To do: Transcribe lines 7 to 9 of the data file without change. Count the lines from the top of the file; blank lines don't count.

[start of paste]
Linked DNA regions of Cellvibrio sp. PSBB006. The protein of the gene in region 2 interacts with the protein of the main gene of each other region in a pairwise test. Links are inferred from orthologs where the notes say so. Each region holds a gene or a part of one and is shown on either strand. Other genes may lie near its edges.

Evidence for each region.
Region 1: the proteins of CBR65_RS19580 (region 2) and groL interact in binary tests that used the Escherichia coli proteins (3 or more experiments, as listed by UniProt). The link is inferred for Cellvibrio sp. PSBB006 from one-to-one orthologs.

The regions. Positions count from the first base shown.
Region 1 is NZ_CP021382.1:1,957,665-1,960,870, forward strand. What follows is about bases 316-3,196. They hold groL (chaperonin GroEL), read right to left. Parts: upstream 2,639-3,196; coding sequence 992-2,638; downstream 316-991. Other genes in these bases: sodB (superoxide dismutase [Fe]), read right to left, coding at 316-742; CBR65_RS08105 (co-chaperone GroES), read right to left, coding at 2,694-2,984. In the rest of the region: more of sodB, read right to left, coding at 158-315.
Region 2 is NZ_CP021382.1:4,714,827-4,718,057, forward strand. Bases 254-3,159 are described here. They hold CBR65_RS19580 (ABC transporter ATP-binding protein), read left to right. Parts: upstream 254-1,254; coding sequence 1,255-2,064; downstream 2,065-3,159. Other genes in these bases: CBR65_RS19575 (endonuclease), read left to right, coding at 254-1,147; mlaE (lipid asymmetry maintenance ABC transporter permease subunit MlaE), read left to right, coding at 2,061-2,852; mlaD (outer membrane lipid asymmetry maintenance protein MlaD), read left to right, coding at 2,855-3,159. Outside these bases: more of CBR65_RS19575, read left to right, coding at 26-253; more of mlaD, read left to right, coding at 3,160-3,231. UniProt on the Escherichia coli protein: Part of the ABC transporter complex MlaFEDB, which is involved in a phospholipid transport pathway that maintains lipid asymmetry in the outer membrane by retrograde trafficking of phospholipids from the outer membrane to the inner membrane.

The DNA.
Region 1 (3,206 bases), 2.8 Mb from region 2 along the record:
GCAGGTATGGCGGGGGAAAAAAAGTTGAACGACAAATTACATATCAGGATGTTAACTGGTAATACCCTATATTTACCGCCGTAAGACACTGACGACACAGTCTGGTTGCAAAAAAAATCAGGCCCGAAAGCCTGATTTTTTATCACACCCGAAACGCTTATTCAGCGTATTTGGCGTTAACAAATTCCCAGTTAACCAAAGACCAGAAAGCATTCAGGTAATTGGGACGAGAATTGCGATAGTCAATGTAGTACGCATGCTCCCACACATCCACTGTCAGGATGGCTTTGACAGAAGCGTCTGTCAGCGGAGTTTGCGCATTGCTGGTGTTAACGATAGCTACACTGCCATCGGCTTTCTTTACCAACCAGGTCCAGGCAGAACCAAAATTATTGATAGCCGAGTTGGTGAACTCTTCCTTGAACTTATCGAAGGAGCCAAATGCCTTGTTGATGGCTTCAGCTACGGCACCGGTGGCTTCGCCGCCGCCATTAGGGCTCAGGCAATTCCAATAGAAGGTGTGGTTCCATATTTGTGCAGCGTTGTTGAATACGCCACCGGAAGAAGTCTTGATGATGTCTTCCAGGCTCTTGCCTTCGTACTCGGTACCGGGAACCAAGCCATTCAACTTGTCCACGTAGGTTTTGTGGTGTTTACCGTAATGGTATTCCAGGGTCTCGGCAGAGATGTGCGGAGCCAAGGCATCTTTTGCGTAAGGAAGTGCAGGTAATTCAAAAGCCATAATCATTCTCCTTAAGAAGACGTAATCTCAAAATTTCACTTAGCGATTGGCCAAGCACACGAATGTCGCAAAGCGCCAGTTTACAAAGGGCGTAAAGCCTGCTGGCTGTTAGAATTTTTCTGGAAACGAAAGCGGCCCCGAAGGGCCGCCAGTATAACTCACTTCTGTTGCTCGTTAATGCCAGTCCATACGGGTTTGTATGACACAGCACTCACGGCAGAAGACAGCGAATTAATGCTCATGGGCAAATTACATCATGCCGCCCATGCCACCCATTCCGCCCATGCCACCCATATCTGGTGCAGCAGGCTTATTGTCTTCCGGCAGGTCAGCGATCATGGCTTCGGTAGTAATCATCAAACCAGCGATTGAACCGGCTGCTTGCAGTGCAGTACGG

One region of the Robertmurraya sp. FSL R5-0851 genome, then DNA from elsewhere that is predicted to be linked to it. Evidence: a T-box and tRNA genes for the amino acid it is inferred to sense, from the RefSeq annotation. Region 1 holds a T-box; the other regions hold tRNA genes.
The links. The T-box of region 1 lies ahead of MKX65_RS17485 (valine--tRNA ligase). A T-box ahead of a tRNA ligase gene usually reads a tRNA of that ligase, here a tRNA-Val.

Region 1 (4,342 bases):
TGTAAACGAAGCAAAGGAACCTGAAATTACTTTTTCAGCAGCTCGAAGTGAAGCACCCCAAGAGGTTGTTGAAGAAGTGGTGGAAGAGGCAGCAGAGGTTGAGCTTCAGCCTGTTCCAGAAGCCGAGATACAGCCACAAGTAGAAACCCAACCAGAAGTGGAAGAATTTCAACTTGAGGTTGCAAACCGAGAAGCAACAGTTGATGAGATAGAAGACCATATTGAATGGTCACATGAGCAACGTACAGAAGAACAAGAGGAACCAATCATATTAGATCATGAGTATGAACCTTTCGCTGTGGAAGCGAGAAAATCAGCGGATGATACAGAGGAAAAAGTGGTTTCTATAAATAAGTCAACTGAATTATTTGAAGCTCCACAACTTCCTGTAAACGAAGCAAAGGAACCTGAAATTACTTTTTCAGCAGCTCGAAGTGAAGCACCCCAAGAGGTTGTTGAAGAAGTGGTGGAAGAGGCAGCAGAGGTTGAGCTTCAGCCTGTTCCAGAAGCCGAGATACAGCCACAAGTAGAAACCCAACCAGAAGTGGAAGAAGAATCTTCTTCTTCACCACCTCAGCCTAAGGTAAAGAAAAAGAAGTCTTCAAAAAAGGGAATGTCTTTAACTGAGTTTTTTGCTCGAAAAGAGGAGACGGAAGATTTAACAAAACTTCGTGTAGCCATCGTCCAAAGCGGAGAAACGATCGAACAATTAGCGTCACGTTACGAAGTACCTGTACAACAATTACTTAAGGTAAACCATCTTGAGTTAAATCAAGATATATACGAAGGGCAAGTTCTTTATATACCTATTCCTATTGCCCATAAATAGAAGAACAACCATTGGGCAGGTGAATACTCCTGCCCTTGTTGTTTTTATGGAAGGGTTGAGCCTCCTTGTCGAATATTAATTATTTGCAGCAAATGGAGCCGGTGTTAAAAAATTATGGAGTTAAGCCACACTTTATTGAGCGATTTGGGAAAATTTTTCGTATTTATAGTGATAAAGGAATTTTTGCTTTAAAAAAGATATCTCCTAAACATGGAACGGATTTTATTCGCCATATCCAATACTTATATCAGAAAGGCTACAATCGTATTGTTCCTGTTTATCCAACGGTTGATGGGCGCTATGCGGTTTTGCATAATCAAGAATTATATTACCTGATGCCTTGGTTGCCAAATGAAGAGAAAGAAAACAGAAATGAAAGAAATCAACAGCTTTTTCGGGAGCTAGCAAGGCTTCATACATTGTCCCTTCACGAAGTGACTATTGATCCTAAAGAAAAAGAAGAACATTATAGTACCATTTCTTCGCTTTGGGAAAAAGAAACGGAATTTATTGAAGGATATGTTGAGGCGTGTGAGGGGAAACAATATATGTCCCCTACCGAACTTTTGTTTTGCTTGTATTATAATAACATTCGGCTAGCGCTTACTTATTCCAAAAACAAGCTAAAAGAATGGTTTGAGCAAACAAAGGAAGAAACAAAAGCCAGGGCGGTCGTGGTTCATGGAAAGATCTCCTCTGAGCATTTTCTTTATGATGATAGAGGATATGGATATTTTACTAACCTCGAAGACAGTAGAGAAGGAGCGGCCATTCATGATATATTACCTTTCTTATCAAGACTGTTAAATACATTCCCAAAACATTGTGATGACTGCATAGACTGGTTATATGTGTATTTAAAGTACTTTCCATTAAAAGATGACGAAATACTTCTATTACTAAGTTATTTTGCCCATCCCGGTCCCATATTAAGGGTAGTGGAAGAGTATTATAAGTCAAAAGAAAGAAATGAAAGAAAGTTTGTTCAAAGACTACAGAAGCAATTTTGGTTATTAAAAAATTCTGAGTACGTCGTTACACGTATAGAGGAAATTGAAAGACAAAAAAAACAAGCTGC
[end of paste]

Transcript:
The DNA.
Region 1 (3,206 bases), 2.8 Mb from region 2 along the record:
GCAGGTATGGCGGGGGAAAAAAAGTTGAACGACAAATTACATATCAGGATGTTAACTGGTAATACCCTATATTTACCGCCGTAAGACACTGACGACACAGTCTGGTTGCAAAAAAAATCAGGCCCGAAAGCCTGATTTTTTATCACACCCGAAACGCTTATTCAGCGTATTTGGCGTTAACAAATTCCCAGTTAACCAAAGACCAGAAAGCATTCAGGTAATTGGGACGAGAATTGCGATAGTCAATGTAGTACGCATGCTCCCACACATCCACTGTCAGGATGGCTTTGACAGAAGCGTCTGTCAGCGGAGTTTGCGCATTGCTGGTGTTAACGATAGCTACACTGCCATCGGCTTTCTTTACCAACCAGGTCCAGGCAGAACCAAAATTATTGATAGCCGAGTTGGTGAACTCTTCCTTGAACTTATCGAAGGAGCCAAATGCCTTGTTGATGGCTTCAGCTACGGCACCGGTGGCTTCGCCGCCGCCATTAGGGCTCAGGCAATTCCAATAGAAGGTGTGGTTCCATATTTGTGCAGCGTTGTTGAATACGCCACCGGAAGAAGTCTTGATGATGTCTTCCAGGCTCTTGCCTTCGTACTCGGTACCGGGAACCAAGCCATTCAACTTGTCCACGTAGGTTTTGTGGTGTTTACCGTAATGGTATTCCAGGGTCTCGGCAGAGATGTGCGGAGCCAAGGCATCTTTTGCGTAAGGAAGTGCAGGTAATTCAAAAGCCATAATCATTCTCCTTAAGAAGACGTAATCTCAAAATTTCACTTAGCGATTGGCCAAGCACACGAATGTCGCAAAGCGCCAGTTTACAAAGGGCGTAAAGCCTGCTGGCTGTTAGAATTTTTCTGGAAACGAAAGCGGCCCCGAAGGGCCGCCAGTATAACTCACTTCTGTTGCTCGTTAATGCCAGTCCATACGGGTTTGTATGACACAGCACTCACGGCAGAAGACAGCGAATTAATGCTCATGGGCAAATTACATCATGCCGCCCATGCCACCCATTCCGCCCATGCCACCCATATCTGGTGCAGCAGGCTTATTGTCTTCCGGCAGGTCAGCGATCATGGCTTCGGTAGTAATCATCAAACCAGCGATTGAACCGGCTGCTTGCAGTGCAGTACGG